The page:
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3 .oz (89ml) bottle of vintage perfume extract (ah, how I covet it), priced at $2,800. Wow. It’s not just me, then, who realises how good this scent once was, who knows that it is unique in the world of wintry spice perfumes, that there there has never been a peppercorn, or more particularly a clove bud, quite so profoundly distanced and beautiful.

 

 

 

 

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CARON’S NUIT DE NOEL (1922)

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For most people, Caron’s famous Christmas perfume is a cosy, Yuletide Noel of sweet mosses, spice, and mellow florals, a quaint, comforting refuge that is perfect come this nostalgic time of year.

 

For me, though, it conjures up remembrances of dazzling sunlight; palm trees; and the almost sinister fascination of glittering, uptown LA in summertime: all piercing dark shadows, rich people behind sunglasses, and a humming bird I saw fluttering behind a flowering bush on Rodeo Drive.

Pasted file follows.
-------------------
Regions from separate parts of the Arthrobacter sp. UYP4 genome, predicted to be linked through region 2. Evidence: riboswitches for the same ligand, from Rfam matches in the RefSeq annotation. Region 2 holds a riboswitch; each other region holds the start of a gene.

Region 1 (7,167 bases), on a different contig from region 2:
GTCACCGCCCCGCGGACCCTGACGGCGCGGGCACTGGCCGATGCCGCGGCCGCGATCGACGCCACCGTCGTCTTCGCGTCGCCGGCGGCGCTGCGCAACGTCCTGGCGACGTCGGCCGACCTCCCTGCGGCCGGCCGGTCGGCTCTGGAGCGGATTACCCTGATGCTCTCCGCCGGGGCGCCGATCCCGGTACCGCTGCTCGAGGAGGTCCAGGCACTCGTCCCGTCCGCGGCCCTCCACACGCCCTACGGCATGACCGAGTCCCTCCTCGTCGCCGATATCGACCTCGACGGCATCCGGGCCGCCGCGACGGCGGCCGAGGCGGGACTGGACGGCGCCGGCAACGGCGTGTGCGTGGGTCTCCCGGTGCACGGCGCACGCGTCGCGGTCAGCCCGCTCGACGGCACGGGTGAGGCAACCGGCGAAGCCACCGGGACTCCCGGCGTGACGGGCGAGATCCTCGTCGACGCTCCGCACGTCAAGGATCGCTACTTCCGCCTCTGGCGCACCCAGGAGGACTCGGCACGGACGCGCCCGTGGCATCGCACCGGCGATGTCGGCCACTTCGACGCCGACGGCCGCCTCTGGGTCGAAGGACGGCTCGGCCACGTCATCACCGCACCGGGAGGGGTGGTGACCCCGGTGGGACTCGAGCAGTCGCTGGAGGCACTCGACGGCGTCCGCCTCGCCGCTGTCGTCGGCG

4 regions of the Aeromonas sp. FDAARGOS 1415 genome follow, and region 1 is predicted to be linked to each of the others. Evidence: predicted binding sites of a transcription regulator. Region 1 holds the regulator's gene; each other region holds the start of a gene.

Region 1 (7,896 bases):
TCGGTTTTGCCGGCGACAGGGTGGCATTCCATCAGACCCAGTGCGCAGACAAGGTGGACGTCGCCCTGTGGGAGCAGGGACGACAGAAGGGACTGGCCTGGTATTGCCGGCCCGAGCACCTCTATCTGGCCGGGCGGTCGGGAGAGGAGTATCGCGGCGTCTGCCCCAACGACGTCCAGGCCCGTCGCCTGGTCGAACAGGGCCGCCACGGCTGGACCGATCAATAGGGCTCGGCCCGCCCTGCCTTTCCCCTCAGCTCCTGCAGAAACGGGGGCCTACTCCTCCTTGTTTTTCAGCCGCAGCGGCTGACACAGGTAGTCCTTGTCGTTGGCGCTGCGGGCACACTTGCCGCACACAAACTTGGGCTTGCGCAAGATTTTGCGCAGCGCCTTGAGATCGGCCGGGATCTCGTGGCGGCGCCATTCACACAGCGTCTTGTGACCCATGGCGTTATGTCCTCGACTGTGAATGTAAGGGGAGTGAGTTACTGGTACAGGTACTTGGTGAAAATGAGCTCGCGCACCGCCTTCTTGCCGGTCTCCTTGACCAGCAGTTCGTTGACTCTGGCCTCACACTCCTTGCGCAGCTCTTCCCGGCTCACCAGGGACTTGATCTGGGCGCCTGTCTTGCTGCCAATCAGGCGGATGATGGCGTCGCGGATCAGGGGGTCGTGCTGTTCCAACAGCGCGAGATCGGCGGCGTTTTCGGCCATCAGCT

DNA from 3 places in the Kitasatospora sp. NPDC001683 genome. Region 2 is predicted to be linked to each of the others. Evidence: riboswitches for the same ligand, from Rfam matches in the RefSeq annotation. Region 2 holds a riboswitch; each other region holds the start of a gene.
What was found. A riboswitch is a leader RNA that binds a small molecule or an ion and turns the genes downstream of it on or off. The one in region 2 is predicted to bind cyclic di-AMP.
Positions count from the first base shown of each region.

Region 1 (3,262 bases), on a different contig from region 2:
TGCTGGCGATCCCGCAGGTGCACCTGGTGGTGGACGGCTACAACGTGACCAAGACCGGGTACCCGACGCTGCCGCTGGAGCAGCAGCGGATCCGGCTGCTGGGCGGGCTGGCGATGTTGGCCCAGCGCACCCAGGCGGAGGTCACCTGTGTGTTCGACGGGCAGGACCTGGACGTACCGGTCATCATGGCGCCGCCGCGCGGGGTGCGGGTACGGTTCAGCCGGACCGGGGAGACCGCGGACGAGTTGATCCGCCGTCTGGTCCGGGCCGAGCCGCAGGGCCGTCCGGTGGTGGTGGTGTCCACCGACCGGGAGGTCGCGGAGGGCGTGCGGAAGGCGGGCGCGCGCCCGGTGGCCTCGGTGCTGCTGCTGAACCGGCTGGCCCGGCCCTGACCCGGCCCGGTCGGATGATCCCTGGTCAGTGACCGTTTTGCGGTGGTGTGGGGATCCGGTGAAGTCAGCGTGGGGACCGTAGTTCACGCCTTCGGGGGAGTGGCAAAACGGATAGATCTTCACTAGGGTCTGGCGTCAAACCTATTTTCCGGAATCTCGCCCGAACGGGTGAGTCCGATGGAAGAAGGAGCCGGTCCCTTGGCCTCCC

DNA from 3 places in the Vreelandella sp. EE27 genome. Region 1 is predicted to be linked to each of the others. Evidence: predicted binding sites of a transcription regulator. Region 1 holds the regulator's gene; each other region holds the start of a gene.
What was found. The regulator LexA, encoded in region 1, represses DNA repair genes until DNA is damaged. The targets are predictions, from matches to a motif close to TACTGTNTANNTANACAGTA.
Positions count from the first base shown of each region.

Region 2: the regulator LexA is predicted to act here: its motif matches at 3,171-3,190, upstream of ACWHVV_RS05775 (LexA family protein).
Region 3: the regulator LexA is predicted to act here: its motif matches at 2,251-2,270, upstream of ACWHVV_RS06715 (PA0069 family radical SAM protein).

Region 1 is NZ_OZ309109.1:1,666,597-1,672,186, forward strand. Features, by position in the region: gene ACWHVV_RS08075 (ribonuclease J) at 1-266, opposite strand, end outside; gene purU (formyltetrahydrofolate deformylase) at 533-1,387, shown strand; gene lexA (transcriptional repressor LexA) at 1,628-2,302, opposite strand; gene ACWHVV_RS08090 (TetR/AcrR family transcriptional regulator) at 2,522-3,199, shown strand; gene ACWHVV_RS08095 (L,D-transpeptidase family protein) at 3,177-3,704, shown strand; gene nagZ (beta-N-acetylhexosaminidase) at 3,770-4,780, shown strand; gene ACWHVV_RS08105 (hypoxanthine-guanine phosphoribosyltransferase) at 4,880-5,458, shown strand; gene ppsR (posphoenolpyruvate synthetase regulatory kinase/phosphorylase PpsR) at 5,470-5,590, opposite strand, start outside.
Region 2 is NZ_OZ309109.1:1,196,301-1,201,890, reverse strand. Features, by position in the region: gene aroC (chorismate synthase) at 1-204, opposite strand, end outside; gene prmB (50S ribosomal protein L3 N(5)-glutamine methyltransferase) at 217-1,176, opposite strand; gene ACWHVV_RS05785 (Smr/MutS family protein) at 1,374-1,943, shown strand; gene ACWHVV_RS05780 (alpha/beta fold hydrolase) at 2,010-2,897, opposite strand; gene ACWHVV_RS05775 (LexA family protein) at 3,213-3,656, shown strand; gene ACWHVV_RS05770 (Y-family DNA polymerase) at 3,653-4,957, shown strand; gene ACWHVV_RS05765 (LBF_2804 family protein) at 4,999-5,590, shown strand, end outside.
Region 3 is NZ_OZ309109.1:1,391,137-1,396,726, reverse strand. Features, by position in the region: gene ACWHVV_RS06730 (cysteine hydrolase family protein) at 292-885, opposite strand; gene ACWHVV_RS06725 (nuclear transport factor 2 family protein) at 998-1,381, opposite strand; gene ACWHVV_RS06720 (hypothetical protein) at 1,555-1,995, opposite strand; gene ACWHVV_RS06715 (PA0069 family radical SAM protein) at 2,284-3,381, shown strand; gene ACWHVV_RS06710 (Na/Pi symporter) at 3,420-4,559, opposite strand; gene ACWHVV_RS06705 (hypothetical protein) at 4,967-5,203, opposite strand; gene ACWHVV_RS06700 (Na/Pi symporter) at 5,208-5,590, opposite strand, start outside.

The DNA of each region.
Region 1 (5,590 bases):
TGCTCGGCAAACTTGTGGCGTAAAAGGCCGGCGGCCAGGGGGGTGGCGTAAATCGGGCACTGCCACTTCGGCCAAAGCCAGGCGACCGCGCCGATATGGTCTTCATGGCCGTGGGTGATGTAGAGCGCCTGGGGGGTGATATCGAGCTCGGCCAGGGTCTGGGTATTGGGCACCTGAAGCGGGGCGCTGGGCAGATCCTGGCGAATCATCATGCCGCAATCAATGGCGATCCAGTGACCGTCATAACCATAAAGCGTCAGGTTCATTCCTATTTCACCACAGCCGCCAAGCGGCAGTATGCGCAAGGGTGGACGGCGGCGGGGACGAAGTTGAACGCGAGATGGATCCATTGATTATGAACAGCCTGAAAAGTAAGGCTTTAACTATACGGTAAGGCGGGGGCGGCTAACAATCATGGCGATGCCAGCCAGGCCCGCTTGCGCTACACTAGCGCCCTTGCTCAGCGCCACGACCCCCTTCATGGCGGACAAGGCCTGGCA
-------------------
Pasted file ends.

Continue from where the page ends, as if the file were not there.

The Beverly Hills Perfumery is a magnificent Babylon of treasures for the perfume collector. Boxes and boxes of vintage perfumes, still in their original cellophane wrappings, piled ceiling high, all Shalimar body creams and shower gels and soaps and face powders and and hair gels and glorious, discontinued originals; rarities, things you thought would never be found again, and things you have never smelled, but are dying, just dying, to get your hands on.

 

 

I only had enough money for one bottle. And god knows what I thought that should be. I wanted Ungaro Homme I, now so hard to find, I wanted all manner of things (let’s just rob a bank together and go there in a pick up truck, shovelling the entire stock into the back of a van and take it home).

 

 

Seriously. This is not a department store, it is not a niche fragrance boutique, it is not a flea market, it is a repository. A cavern of precious, olfactory loot, and my eyes wouldn’t stop darting over the merchandise, salivating, panicking, and  wondering what to get.